In a statement, Riot disputed that characterization of O’Donnell’s termination from the company.
“The plaintiff was dismissed from the company over seven months ago based on multiple well-documented complaints from a variety of people. Any suggestion otherwise is simply false,” wrote a Riot spokesperson in a comment to The Post. Riot’s statement also said a special committee of its board of directors is conducting an investigation with the aid of an outside law firm in an effort to ensure impartiality and transparency.
O’Donnell’s lawyers did not respond to a request for comment by press time.
In a Jan. 7 filing obtained by The Washington Post, O’Donnell alleges that Laurent invited her to travel with him and work from his home when his wife would not be there, and directed numerous sexual comments to her, including remarks about the fit of his underwear. Laurent asked O’Donnell whether she “could handle him when they were alone at his house,” according to the filing.
According to the lawsuit, when O’Donnell refused, Laurent became angry and hostile, and O’Donnell’s workplace responsibilities were limited, ultimately resulting in her termination.
“[O’Donnell] believes that by this conduct Laurent explicitly and implicitly conditioned job benefits and the absence of job detriments on [O’Donnell’s] acceptance of sexual conduct,” wrote O’Donnell’s attorney, Michael Baltaxe, in the filing.
The filing also includes accusations of demeaning comments fixated on O’Donnell’s gender, including deriding her for having an “abusive tone” and being “thick skinned and abrasive.” O’Donnell alleges that Laurent expressed to her that her tone should be “more feminine.”
In a second statement sent to The Post Tuesday evening, a Riot spokesperson provided additional details in its account of O’Donnell’s termination. “To clarify, this individual was terminated following more than a dozen complaints from both employees and external partners and after multiple coaching discussions to try and address these concerns.”
In 2018, Riot Games, the developer and publisher behind games such as “League of Legends” and “Valorant,” made headlines after a Kotaku exposé about the company’s culture of sexism. The article outlined an environment in which women were regularly passed over for promotions, and a company with an ingrained “bro culture,” where demeaning and discriminatory behavior was viewed as normal. Kotaku’s story led to a class action gender discrimination lawsuit. It also spawned two separate investigations by regulators in California, where Riot is based.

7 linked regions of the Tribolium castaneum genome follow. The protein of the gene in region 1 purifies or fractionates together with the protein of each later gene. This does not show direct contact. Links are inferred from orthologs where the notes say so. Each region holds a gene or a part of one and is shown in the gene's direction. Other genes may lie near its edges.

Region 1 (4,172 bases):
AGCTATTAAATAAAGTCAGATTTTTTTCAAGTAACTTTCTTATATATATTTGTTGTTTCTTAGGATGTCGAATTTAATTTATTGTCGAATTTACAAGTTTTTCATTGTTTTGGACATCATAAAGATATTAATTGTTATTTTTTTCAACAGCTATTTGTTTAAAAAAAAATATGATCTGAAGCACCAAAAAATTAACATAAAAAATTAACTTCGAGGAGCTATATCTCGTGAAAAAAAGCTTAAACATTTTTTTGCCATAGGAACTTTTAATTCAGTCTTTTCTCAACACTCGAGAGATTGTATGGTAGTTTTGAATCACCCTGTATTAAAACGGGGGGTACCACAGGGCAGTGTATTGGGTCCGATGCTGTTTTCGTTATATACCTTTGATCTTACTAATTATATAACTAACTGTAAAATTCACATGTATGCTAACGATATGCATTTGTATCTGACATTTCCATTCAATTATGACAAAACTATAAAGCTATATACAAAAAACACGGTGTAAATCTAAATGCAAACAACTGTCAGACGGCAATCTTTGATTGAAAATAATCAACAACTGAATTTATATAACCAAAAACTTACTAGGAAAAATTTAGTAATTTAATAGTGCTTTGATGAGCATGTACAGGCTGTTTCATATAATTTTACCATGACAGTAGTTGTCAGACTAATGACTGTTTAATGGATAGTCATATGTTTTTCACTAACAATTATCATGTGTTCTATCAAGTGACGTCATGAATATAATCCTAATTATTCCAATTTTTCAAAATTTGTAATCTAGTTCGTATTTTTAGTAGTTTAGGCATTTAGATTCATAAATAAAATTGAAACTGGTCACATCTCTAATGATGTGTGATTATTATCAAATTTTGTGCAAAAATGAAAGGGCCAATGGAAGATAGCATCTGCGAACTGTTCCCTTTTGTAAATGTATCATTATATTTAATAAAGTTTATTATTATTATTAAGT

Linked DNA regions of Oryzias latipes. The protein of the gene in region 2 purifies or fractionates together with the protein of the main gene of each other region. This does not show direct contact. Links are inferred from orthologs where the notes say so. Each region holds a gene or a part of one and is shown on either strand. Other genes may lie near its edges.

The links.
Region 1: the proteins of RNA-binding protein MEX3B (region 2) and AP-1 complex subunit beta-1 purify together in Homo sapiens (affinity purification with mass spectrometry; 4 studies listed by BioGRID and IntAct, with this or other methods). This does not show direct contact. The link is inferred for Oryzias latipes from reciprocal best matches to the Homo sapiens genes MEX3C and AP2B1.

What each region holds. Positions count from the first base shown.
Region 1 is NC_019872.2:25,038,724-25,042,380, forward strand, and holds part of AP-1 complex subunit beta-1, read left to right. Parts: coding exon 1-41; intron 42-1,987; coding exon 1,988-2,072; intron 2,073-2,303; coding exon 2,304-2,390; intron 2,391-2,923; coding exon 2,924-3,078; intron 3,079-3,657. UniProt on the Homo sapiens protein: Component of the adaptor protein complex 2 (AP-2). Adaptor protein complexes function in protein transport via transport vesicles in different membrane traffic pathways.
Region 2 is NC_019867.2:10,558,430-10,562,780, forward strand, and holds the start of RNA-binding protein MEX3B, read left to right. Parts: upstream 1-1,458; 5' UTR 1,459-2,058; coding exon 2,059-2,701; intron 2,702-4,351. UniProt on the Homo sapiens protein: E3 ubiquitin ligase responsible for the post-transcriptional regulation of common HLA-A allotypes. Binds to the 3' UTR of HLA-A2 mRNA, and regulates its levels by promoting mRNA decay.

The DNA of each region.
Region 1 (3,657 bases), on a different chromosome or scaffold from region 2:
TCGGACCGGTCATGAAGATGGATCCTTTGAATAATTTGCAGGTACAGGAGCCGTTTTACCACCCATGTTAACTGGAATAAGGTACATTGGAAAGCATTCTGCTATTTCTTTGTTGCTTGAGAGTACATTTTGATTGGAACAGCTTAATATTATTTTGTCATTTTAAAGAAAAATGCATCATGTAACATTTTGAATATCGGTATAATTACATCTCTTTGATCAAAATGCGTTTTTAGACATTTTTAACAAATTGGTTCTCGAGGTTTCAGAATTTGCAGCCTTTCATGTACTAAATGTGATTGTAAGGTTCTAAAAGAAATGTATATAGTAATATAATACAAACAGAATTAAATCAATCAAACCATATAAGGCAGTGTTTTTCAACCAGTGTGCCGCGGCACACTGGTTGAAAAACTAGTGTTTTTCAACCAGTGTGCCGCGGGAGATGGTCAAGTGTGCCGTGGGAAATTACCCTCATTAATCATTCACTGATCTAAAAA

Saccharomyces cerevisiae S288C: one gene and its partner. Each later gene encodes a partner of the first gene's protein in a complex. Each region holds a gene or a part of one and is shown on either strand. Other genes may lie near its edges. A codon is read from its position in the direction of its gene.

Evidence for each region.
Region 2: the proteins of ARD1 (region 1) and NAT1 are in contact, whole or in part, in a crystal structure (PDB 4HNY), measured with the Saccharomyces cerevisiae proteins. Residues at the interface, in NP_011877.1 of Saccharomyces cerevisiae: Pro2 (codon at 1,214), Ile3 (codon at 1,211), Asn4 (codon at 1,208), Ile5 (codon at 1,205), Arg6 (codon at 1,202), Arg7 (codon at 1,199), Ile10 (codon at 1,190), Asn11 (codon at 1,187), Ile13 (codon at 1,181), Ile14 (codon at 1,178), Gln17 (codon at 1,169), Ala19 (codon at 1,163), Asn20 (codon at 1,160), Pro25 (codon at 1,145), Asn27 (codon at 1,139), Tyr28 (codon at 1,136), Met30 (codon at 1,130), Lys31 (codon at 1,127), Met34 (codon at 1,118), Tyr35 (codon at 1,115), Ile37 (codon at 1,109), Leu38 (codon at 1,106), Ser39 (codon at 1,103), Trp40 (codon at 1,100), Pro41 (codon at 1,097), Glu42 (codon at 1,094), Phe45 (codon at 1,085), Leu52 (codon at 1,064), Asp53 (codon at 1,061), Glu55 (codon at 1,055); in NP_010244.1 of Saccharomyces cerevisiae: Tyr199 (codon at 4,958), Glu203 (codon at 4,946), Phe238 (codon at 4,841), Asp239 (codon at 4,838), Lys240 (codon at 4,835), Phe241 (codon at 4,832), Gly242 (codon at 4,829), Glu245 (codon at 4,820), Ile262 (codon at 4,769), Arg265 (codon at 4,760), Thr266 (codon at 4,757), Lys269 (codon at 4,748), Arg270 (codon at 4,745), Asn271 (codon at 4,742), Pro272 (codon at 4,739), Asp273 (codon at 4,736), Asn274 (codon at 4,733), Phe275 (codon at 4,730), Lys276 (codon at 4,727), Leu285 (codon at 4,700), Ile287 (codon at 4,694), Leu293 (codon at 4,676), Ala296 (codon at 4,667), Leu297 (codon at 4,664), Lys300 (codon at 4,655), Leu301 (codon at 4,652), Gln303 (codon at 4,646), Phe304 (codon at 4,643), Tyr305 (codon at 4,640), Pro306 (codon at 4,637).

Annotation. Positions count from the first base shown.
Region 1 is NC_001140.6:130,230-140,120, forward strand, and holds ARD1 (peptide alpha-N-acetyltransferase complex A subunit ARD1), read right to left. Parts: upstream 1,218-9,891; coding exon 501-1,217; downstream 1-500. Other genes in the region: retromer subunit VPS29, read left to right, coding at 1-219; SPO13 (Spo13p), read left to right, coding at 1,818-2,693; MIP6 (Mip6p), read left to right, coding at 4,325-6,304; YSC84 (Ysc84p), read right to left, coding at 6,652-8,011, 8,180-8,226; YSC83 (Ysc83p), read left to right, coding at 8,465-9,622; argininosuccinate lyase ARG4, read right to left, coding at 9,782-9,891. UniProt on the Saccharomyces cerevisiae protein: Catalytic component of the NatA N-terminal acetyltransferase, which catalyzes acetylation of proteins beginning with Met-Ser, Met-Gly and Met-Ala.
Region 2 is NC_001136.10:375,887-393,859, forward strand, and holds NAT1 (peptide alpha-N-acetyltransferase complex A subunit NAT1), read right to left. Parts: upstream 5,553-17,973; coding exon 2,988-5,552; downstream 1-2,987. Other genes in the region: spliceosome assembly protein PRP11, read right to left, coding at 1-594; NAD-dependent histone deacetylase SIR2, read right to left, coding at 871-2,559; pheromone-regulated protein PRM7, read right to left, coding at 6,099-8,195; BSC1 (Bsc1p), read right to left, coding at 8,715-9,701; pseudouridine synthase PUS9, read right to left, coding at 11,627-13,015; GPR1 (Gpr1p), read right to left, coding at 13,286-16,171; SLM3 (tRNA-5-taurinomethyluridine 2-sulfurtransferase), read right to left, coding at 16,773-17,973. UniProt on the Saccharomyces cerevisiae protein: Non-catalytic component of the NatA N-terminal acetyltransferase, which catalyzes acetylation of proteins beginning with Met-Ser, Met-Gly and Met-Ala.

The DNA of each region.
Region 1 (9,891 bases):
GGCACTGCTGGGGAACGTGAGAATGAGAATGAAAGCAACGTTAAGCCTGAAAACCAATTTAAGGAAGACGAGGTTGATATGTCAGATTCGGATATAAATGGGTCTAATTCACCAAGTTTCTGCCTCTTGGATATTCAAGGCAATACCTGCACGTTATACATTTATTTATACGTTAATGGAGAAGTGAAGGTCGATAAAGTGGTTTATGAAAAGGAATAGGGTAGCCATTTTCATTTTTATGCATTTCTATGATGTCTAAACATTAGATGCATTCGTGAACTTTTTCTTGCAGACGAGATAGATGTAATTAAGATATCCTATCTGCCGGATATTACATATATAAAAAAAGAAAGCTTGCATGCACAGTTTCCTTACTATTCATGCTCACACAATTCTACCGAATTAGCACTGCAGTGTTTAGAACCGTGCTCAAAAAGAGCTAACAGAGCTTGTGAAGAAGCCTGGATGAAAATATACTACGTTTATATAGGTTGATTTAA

O’Donnell worked at the company from October 2017 up until July 2020 — the same month Laurent published an open letter to other executives and leaders in the video game industry reflecting on the company’s painful internal audit, and the steps it took to improve its culture. In a section titled “The buck stops with the CEO,” Laurent wrote that he took the task so seriously that he instructed the board to fire him if they determined that the company hadn’t changed sufficiently by Jan. 1, 2020.
According to the filing, Laurent’s harassment persisted from the start of her employment, and ran up until she was terminated.
“Our CEO has pledged his full cooperation and support during this process, and we’re committed to ensuring that all claims are thoroughly explored and appropriately resolved," a Riot spokesperson wrote in a statement to The Post.
The filing by O’Donnell is distinct from another high-profile case involving Riot. Following Kotaku’s 2018 article, the law firm Rosen Saba LLP filed a class action gender discrimination lawsuit against Riot; in late 2019, Riot agreed to pay $10 million in a preliminary settlement.
However, two state agencies in California, the Department of Fair Employment and Housing and the Labor Commissioner’s Office, announced that the plaintiffs in the gender discrimination case may be entitled to a much larger sum, $400 million, a figure that Riot dismissed as a “click-bait number with no grounding in reality” in a statement. In response, those represented in the class action suit hired new legal counsel and withdrew from the preliminary settlement. The $10 million was not paid out.
A Los Angeles County Superior Court ruling on Jan. 25 further complicated the case. The court ruled then that all but one of the plaintiffs in the class action suit would have their complaints handled in arbitration — a resolution Riot sought after the $400 million figure was first floated. Only one of the plaintiffs will still have her case litigated in court, through which she could still pursue all the claims raised by class members who did not enter arbitration agreements with Riot. The court also ruled that Riot would have to produce all settlement and severance agreements it entered into with female employees starting in Nov. 2013.
This post has been updated from a previous version.